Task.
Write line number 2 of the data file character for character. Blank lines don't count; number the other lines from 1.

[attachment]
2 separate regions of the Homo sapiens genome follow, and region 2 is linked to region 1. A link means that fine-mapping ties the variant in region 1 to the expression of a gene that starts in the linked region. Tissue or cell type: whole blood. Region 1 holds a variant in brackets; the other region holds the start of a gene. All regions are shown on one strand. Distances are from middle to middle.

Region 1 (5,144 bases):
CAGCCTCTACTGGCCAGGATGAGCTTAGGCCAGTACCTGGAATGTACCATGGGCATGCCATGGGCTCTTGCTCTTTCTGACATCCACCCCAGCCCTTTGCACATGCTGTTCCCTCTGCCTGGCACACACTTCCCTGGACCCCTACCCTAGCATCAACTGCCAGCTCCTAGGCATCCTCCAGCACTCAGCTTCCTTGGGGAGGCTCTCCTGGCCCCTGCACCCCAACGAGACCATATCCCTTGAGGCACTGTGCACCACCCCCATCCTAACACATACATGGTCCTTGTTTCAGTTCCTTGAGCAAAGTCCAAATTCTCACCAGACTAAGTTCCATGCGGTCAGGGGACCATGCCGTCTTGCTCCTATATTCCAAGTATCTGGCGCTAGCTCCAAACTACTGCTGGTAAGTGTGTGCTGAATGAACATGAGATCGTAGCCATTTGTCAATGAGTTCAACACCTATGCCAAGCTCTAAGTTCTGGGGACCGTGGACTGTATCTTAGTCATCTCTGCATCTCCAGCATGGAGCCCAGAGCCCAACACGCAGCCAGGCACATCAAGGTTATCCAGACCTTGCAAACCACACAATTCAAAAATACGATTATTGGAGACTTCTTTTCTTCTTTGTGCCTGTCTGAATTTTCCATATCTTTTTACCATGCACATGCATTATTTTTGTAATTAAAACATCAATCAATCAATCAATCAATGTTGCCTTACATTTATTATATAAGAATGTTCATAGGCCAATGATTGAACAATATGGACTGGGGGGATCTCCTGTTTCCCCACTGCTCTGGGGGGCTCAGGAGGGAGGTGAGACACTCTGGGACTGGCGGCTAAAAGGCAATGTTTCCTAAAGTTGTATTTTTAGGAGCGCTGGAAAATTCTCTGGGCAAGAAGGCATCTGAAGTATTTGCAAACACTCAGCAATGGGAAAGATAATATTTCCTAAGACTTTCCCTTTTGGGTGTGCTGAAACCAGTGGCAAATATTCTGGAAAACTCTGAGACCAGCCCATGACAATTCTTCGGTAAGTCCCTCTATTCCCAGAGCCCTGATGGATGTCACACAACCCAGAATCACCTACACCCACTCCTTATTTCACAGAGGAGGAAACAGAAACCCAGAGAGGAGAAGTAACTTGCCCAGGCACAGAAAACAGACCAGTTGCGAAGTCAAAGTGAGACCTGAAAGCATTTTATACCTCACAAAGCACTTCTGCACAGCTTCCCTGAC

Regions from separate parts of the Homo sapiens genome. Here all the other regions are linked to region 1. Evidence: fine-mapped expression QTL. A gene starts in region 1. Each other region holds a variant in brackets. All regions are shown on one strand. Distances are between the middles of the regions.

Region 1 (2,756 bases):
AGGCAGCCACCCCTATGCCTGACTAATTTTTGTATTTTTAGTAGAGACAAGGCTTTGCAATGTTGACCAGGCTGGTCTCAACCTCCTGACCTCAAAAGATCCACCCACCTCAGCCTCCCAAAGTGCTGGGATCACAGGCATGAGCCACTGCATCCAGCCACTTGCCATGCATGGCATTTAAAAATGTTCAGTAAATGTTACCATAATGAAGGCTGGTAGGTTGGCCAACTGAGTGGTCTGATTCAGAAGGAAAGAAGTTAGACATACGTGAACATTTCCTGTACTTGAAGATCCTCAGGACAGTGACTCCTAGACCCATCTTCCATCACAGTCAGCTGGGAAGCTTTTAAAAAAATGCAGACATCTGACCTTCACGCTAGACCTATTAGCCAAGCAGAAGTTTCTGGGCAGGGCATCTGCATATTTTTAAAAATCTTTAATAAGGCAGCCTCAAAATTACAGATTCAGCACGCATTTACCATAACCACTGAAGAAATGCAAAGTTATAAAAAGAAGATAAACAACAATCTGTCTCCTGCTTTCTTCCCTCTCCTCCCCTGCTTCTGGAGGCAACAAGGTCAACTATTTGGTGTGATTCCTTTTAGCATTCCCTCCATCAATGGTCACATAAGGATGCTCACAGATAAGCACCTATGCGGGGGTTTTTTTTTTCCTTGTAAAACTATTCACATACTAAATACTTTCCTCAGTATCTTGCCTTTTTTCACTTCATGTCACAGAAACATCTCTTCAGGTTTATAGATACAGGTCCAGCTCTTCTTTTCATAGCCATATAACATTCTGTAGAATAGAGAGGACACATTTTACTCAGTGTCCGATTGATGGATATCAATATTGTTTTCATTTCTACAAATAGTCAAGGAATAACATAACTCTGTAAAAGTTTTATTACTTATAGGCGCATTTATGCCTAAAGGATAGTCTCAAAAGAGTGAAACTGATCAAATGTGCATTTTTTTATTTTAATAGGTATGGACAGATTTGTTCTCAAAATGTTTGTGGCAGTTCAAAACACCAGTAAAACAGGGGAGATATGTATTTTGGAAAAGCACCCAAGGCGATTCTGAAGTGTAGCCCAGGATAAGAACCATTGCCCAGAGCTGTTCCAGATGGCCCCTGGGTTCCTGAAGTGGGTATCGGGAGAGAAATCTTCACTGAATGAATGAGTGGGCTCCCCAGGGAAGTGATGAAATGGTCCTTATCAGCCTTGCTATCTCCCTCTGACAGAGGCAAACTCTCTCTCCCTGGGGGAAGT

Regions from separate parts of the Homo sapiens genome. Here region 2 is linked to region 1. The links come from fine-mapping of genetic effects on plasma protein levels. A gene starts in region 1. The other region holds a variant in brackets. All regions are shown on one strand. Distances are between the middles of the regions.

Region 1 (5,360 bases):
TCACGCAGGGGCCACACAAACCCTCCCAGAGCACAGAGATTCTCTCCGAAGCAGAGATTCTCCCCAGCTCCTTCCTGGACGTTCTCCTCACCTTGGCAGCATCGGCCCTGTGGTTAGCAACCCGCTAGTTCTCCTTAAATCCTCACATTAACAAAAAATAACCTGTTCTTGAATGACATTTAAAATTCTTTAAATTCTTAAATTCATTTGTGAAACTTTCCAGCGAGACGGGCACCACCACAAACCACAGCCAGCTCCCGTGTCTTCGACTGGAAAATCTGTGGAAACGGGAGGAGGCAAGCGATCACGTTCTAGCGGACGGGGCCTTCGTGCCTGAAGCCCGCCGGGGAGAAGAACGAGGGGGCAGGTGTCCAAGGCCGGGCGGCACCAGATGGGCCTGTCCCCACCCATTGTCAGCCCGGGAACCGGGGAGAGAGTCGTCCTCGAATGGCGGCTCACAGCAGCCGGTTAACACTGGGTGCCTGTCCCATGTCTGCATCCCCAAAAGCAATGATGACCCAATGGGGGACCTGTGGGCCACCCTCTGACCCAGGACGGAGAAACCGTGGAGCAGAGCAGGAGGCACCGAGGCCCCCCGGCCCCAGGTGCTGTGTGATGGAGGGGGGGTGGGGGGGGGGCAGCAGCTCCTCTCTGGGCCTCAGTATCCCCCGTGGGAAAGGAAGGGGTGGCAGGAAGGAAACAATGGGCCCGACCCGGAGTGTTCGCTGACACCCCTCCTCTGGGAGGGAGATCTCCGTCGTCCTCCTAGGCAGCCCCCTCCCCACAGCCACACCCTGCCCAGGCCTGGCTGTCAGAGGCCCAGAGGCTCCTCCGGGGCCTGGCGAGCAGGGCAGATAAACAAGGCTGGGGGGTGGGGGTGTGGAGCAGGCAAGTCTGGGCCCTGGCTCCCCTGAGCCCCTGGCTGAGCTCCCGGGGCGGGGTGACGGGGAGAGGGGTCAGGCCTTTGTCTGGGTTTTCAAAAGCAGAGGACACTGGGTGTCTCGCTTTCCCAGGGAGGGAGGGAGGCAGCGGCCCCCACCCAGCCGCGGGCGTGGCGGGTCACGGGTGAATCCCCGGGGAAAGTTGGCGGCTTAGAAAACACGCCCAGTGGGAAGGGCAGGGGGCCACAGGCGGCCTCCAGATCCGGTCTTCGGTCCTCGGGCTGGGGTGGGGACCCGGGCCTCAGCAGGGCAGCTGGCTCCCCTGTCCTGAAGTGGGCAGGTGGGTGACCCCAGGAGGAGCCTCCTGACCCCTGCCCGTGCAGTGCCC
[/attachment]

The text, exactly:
Region 1 (5,144 bases):